A month after Mardi Gras in and around New Orleans, Louisiana is seeing a ballooning number of cases and now has the third-highest rate per capita in the U.S., according to the governor. Sixty-five have died, and the virus has been confirmed in three-quarters of the state's 64 parishes.

Small towns and rural areas are beginning to sound the alarm as well.

In Georgia, a state that has seen cases grow to more than 1,200, an Albany hospital's three intensive care units were already full, and doctors were working to discharge people as quickly as possible to make way for new patients.

"We’re quickly approaching the point of maximum capacity. We need a relief valve," said Steven Kitchen, chief medical officer at Phoebe Putney Memorial Hospital.

Colorado Gov. Jared Polis issued a stay-at-home order through April 11, saying the “extreme measure” was necessary because restrictions so far haven't done enough to reduce the virus' spread.

Ski resort operators are grappling with an economic “body blow” as they shut down at a time they normally would be welcoming hordes of spring break revelers.

For most people, the coronavirus causes mild or moderate symptoms, such as fever and cough that clear up in two to three weeks. For some, especially older adults and people with existing health problems, it can cause more severe illness, including pneumonia.

___

This story has been corrected to show that the first positive coronavirus test in New York City came back March 1, not March 2.

___

Long reported from Washington. Associated Press journalists around the world contributed to this report.

  • Associated Categories: Associated Press (AP), AP National News, AP Online National News, Top General short headlines, AP Online Headlines - Washington, AP Online Congress News, AP Health, AP World News, AP Business, AP Business - Economy
© Copyright 2020 AccessWDUN.com
All rights reserved. This material may not be published, broadcast, rewritten, or redistributed without permission.
Will Smith says he’s humbled by rapper’s tribute music video
Will Smith says he was “humbled and honored” after rapper Joyner Lucas released a tribute song honoring his career work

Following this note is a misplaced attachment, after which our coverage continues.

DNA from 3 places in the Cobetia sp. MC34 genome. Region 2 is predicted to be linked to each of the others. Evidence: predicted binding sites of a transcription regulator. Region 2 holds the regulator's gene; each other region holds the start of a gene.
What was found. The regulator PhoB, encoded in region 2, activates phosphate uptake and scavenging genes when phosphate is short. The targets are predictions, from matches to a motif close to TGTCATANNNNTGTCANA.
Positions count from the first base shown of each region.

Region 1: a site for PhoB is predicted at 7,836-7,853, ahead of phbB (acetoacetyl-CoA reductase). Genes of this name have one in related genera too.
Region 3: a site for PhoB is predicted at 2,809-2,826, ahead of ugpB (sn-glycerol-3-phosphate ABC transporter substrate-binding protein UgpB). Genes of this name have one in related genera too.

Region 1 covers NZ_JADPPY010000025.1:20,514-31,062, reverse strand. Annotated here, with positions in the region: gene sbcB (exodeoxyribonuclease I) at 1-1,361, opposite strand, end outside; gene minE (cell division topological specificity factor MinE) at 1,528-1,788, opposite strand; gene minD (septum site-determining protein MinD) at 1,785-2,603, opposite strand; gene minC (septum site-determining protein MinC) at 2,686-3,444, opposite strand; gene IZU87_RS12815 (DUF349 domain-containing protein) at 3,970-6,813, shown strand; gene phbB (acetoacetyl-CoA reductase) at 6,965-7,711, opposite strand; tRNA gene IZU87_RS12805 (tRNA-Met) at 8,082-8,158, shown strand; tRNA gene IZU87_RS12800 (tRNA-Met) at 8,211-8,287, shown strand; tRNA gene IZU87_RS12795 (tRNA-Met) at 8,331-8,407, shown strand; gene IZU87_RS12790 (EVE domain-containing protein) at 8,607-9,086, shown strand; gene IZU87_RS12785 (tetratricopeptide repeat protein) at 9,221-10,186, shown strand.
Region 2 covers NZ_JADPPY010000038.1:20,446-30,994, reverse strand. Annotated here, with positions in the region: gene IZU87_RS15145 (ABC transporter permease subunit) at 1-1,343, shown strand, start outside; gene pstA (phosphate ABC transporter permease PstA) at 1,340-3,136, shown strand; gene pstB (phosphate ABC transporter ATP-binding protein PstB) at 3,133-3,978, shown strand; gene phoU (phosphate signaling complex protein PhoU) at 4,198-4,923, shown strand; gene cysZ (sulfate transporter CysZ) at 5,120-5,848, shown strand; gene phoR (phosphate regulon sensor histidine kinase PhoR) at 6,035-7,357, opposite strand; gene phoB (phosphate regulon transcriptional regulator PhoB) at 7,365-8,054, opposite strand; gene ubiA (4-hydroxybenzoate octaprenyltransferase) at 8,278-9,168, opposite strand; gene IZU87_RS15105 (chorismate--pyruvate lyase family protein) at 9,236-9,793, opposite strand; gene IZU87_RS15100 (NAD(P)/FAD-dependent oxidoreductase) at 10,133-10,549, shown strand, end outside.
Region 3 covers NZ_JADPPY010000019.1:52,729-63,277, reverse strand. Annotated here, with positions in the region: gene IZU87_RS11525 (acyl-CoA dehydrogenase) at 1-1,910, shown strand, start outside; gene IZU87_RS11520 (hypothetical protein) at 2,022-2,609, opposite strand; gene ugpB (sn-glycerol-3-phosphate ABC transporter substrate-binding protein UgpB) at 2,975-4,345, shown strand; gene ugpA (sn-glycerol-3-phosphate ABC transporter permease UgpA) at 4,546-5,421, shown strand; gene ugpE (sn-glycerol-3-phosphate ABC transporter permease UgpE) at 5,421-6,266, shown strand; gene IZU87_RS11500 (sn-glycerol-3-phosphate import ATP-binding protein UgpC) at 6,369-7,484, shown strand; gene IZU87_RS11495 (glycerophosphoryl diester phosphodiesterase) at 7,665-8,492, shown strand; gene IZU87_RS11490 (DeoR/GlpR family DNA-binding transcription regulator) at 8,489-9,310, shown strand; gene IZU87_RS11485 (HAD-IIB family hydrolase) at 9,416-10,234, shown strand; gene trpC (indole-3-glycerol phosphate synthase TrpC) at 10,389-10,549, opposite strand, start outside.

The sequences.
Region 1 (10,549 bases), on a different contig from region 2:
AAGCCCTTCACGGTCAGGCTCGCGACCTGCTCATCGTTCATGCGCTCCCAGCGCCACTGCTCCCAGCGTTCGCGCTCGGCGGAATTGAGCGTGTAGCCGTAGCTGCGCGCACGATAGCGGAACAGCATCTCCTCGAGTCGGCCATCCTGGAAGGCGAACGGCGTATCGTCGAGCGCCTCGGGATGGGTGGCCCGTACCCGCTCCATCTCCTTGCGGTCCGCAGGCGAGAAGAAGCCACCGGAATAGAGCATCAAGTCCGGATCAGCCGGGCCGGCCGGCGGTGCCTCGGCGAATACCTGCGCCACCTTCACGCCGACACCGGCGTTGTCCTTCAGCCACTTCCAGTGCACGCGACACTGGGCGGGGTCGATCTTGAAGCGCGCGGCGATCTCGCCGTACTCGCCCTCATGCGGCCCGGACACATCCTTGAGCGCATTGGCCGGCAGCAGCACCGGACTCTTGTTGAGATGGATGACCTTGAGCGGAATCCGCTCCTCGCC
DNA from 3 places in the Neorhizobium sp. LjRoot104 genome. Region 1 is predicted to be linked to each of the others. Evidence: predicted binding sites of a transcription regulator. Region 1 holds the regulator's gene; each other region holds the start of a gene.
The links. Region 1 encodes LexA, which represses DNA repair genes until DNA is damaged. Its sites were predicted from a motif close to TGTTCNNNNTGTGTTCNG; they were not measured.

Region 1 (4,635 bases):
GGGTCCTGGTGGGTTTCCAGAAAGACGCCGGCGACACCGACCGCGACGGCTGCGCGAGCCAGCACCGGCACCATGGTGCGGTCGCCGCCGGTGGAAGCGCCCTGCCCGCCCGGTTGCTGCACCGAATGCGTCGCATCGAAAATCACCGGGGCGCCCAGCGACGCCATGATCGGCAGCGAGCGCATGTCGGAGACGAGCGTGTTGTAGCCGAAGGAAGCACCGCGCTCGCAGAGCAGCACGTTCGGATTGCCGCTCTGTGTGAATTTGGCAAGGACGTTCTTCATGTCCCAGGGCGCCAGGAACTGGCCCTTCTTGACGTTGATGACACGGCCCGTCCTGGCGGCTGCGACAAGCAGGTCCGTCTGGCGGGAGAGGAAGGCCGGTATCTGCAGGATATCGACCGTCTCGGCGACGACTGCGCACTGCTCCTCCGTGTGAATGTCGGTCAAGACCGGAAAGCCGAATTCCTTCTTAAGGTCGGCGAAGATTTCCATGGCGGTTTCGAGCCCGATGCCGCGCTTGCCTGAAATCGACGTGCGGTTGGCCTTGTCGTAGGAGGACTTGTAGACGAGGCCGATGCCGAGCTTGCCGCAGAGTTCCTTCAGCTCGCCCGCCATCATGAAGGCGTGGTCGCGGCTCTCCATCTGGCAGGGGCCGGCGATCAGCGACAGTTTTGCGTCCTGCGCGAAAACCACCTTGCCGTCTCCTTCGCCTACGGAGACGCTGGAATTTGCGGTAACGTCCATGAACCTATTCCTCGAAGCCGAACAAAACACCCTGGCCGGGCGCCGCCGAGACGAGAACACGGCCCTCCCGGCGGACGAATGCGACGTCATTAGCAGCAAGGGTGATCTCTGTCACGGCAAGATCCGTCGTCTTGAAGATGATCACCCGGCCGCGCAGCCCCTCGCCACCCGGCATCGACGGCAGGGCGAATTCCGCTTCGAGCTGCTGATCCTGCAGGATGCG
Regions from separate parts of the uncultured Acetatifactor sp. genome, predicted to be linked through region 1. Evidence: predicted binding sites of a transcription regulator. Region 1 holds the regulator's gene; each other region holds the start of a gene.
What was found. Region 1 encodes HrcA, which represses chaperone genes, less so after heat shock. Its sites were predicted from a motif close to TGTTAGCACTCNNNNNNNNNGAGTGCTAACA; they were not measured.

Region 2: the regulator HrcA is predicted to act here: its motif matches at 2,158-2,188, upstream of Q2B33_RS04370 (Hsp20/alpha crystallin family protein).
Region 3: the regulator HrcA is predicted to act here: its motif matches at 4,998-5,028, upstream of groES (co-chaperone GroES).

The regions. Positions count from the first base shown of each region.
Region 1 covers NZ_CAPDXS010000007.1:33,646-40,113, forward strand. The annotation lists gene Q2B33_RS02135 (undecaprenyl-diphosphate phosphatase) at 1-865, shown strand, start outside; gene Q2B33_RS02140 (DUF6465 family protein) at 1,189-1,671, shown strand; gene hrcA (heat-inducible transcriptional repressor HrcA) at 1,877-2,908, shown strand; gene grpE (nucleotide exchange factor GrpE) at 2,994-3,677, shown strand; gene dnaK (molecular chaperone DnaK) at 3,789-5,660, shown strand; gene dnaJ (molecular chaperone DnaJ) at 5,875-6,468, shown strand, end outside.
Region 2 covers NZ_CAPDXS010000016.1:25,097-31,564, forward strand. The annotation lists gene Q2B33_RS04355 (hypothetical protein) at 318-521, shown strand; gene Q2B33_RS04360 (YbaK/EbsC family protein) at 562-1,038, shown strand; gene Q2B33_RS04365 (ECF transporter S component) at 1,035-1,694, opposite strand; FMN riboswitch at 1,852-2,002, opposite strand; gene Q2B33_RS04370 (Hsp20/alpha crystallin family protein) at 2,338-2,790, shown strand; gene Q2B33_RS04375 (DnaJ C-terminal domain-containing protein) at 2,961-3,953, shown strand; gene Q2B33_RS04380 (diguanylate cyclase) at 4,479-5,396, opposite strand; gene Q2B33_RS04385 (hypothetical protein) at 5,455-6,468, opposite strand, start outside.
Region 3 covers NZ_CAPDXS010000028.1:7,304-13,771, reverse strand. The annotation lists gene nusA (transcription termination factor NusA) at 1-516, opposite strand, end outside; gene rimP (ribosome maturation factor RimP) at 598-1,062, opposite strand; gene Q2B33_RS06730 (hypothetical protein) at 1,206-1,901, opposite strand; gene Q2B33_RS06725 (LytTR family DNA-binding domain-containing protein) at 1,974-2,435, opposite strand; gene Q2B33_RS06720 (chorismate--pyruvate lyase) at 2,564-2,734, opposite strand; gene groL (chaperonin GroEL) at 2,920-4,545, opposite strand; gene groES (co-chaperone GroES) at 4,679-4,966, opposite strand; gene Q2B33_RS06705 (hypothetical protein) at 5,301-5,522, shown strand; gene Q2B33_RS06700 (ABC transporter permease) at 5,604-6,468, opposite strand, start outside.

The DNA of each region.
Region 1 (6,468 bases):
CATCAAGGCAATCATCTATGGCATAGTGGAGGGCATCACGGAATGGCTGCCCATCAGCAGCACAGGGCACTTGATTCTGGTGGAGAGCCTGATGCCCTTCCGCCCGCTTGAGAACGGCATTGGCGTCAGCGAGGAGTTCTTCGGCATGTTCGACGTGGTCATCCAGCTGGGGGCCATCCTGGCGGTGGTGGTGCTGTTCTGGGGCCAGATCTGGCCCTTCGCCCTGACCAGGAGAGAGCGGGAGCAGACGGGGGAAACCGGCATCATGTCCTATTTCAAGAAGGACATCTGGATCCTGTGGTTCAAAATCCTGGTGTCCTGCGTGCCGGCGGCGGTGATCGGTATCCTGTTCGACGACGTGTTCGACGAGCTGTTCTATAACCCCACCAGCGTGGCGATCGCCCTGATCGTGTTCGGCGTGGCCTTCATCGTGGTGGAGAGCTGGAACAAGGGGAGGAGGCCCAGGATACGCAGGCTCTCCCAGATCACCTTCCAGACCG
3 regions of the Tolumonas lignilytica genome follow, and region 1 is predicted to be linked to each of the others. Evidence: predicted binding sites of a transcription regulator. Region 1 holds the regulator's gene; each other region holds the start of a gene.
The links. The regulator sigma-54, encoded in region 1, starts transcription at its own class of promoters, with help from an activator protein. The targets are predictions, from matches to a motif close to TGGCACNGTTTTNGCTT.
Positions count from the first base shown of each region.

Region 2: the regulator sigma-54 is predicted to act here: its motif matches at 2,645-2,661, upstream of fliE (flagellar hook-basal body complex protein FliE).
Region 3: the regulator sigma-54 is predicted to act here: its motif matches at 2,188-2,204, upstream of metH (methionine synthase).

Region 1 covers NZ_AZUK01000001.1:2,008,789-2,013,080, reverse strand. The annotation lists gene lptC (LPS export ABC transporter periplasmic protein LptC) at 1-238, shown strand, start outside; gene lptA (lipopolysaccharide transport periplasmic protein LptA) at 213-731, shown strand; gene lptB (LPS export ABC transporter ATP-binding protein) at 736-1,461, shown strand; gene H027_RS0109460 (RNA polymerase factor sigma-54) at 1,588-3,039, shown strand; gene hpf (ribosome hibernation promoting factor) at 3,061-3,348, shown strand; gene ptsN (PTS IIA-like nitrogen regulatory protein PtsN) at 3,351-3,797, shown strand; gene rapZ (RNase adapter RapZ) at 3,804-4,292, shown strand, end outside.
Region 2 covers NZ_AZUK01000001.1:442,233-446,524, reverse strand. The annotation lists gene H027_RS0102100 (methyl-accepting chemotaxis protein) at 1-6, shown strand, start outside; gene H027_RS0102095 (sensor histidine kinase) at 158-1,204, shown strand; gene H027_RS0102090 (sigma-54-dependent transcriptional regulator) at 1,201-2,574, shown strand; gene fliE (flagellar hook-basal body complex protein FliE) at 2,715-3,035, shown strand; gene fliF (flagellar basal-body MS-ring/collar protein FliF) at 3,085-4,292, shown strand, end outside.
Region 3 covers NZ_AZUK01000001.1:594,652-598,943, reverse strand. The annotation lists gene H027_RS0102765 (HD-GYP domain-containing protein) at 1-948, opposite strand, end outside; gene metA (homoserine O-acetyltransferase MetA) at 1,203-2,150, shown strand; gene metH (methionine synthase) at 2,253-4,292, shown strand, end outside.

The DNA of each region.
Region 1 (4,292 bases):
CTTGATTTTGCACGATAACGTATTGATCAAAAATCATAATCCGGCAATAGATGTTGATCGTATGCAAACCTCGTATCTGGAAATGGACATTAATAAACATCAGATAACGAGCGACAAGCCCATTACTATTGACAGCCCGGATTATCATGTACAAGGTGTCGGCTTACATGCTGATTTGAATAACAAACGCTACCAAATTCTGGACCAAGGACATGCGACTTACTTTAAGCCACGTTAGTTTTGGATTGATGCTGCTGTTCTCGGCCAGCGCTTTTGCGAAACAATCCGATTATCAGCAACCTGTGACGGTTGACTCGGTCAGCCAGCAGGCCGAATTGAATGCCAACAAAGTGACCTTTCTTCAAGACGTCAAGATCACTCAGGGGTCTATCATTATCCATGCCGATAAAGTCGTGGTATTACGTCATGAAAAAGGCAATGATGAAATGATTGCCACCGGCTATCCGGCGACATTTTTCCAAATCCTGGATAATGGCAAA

11:21PM ( 5 minutes ago )
New York struggles with coronavirus, US deaths top 1,000
New York authorities are mobilizing to head off a potential public health disaster in the country's largest city as U.S. deaths from the coronavirus rise above 1,000 and President Trump urges Congress to act on a critical aid package
11:14PM ( 12 minutes ago )
Family: US believes ex-FBI agent Robert Levinson has died
The U.S. government has concluded that retired FBI agent Robert Levinson died while in the custody of Iran
11:01PM ( 25 minutes ago )
Associated Press (AP)
What you need to know today about the virus outbreak
President Trump is urging passage of an unprecedented aid package as Senate leaders grapple with last-minute snags in emergency legislation to rush some $2 trillion in assistance to businesses, workers and a health care system slammed by the coronavirus pandemic
9:23PM ( 2 hours ago )
The Latest: Spain extends its state of emergency by 2 weeks
Spain’s Parliament voted in favor of the government’s request to extend the state of emergency by two weeks that has allowed it to apply a national lockdown in hopes of stemming its coronavirus outbreak
9:10PM ( 2 hours ago )
The Latest: US Marine stationed at Pentagon tests positive
China’s National Health Commission reports 67 new COVID-19 cases and says all were imported infections in recent arrivals from abroad
9:04PM ( 2 hours ago )
AP Online Headlines - Washington
Airlines, others to benefit from $2 trillion rescue bill